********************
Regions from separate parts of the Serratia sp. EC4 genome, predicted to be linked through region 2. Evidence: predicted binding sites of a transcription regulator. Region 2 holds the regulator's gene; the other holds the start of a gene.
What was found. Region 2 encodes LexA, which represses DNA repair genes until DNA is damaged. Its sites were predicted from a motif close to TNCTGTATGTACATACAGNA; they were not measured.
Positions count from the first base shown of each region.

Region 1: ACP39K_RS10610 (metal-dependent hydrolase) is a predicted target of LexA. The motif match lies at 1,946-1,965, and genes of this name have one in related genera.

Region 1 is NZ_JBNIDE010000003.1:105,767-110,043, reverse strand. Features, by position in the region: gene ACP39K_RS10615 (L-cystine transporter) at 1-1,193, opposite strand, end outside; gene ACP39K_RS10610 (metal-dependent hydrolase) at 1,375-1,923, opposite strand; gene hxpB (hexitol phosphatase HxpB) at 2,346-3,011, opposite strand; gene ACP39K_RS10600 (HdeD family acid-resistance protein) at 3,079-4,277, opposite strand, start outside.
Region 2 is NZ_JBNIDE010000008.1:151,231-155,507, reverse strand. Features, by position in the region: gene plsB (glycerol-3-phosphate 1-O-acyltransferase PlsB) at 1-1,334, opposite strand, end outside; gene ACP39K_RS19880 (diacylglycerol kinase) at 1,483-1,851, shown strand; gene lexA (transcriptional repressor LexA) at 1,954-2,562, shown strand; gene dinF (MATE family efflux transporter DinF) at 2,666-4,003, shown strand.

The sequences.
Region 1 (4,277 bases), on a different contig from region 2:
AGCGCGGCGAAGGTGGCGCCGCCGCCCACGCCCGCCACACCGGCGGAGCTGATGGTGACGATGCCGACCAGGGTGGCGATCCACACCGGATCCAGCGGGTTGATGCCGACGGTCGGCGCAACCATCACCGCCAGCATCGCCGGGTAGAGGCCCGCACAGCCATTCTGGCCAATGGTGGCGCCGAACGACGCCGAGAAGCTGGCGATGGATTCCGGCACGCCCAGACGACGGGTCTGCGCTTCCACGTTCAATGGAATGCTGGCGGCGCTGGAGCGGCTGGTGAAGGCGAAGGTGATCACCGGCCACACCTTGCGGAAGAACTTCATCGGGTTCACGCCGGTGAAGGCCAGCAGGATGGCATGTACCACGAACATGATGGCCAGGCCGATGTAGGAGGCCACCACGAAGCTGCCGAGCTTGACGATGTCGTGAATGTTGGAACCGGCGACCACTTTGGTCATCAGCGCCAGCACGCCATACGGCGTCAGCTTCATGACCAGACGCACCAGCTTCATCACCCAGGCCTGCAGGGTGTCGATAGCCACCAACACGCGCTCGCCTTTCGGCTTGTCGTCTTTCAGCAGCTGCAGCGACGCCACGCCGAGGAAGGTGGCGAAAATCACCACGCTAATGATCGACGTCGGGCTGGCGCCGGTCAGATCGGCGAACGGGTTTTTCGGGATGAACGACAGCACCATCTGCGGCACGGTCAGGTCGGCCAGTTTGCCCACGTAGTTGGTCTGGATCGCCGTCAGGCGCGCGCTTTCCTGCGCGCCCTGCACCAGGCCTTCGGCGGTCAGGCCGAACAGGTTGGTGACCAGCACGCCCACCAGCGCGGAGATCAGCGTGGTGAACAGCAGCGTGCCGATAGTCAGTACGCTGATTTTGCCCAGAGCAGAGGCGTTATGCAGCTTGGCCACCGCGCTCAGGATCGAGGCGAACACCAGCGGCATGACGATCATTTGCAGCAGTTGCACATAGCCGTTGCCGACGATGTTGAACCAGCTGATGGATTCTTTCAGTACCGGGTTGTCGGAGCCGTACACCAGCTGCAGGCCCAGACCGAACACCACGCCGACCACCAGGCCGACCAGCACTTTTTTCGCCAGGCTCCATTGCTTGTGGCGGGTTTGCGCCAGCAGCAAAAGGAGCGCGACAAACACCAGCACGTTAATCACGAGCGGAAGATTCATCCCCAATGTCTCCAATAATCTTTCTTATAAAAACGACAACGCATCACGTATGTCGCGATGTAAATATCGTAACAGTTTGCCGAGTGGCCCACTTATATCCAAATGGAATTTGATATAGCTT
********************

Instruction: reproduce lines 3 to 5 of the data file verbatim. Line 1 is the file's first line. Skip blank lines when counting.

Positions count from the first base shown of each region.

Region 1: ACP39K_RS10610 (metal-dependent hydrolase) is a predicted target of LexA. The motif match lies at 1,946-1,965, and genes of this name have one in related genera.

Region 1 is NZ_JBNIDE010000003.1:105,767-110,043, reverse strand. Features, by position in the region: gene ACP39K_RS10615 (L-cystine transporter) at 1-1,193, opposite strand, end outside; gene ACP39K_RS10610 (metal-dependent hydrolase) at 1,375-1,923, opposite strand; gene hxpB (hexitol phosphatase HxpB) at 2,346-3,011, opposite strand; gene ACP39K_RS10600 (HdeD family acid-resistance protein) at 3,079-4,277, opposite strand, start outside.